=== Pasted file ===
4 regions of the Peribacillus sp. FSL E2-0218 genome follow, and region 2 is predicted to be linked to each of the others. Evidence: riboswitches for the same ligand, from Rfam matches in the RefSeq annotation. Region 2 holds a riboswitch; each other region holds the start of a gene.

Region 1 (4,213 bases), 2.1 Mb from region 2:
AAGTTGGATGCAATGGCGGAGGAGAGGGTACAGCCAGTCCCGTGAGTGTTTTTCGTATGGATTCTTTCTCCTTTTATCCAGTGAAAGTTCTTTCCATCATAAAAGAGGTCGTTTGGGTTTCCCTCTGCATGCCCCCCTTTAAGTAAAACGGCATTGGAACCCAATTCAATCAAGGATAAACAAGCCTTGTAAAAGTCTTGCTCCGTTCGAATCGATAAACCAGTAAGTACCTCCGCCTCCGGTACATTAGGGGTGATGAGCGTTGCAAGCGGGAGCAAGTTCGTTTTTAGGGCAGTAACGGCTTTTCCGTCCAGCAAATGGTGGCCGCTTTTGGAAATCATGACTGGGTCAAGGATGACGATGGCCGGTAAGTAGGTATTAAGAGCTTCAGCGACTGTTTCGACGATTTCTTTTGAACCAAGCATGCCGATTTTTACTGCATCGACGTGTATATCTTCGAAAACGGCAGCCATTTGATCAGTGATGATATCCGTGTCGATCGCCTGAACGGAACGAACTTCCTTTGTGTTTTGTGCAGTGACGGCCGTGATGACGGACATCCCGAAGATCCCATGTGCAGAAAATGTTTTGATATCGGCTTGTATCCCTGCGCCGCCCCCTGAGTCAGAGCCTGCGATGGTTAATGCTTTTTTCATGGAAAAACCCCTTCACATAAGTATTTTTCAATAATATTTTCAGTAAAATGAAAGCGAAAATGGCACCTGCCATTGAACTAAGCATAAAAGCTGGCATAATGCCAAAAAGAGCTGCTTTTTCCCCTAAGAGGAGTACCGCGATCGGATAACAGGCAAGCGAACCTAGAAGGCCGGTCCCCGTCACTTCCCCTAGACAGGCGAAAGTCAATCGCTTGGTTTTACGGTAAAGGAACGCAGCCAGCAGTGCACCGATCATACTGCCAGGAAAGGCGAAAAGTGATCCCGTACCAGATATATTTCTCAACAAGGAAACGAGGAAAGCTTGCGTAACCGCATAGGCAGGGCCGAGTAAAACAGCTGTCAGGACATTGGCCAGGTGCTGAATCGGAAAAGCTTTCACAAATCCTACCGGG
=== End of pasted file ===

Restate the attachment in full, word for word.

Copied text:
4 regions of the Peribacillus sp. FSL E2-0218 genome follow, and region 2 is predicted to be linked to each of the others. Evidence: riboswitches for the same ligand, from Rfam matches in the RefSeq annotation. Region 2 holds a riboswitch; each other region holds the start of a gene.

Region 1 (4,213 bases), 2.1 Mb from region 2:
AAGTTGGATGCAATGGCGGAGGAGAGGGTACAGCCAGTCCCGTGAGTGTTTTTCGTATGGATTCTTTCTCCTTTTATCCAGTGAAAGTTCTTTCCATCATAAAAGAGGTCGTTTGGGTTTCCCTCTGCATGCCCCCCTTTAAGTAAAACGGCATTGGAACCCAATTCAATCAAGGATAAACAAGCCTTGTAAAAGTCTTGCTCCGTTCGAATCGATAAACCAGTAAGTACCTCCGCCTCCGGTACATTAGGGGTGATGAGCGTTGCAAGCGGGAGCAAGTTCGTTTTTAGGGCAGTAACGGCTTTTCCGTCCAGCAAATGGTGGCCGCTTTTGGAAATCATGACTGGGTCAAGGATGACGATGGCCGGTAAGTAGGTATTAAGAGCTTCAGCGACTGTTTCGACGATTTCTTTTGAACCAAGCATGCCGATTTTTACTGCATCGACGTGTATATCTTCGAAAACGGCAGCCATTTGATCAGTGATGATATCCGTGTCGATCGCCTGAACGGAACGAACTTCCTTTGTGTTTTGTGCAGTGACGGCCGTGATGACGGACATCCCGAAGATCCCATGTGCAGAAAATGTTTTGATATCGGCTTGTATCCCTGCGCCGCCCCCTGAGTCAGAGCCTGCGATGGTTAATGCTTTTTTCATGGAAAAACCCCTTCACATAAGTATTTTTCAATAATATTTTCAGTAAAATGAAAGCGAAAATGGCACCTGCCATTGAACTAAGCATAAAAGCTGGCATAATGCCAAAAAGAGCTGCTTTTTCCCCTAAGAGGAGTACCGCGATCGGATAACAGGCAAGCGAACCTAGAAGGCCGGTCCCCGTCACTTCCCCTAGACAGGCGAAAGTCAATCGCTTGGTTTTACGGTAAAGGAACGCAGCCAGCAGTGCACCGATCATACTGCCAGGAAAGGCGAAAAGTGATCCCGTACCAGATATATTTCTCAACAAGGAAACGAGGAAAGCTTGCGTAACCGCATAGGCAGGGCCGAGTAAAACAGCTGTCAGGACATTGGCCAGGTGCTGAATCGGAAAAGCTTTCACAAATCCTACCGGG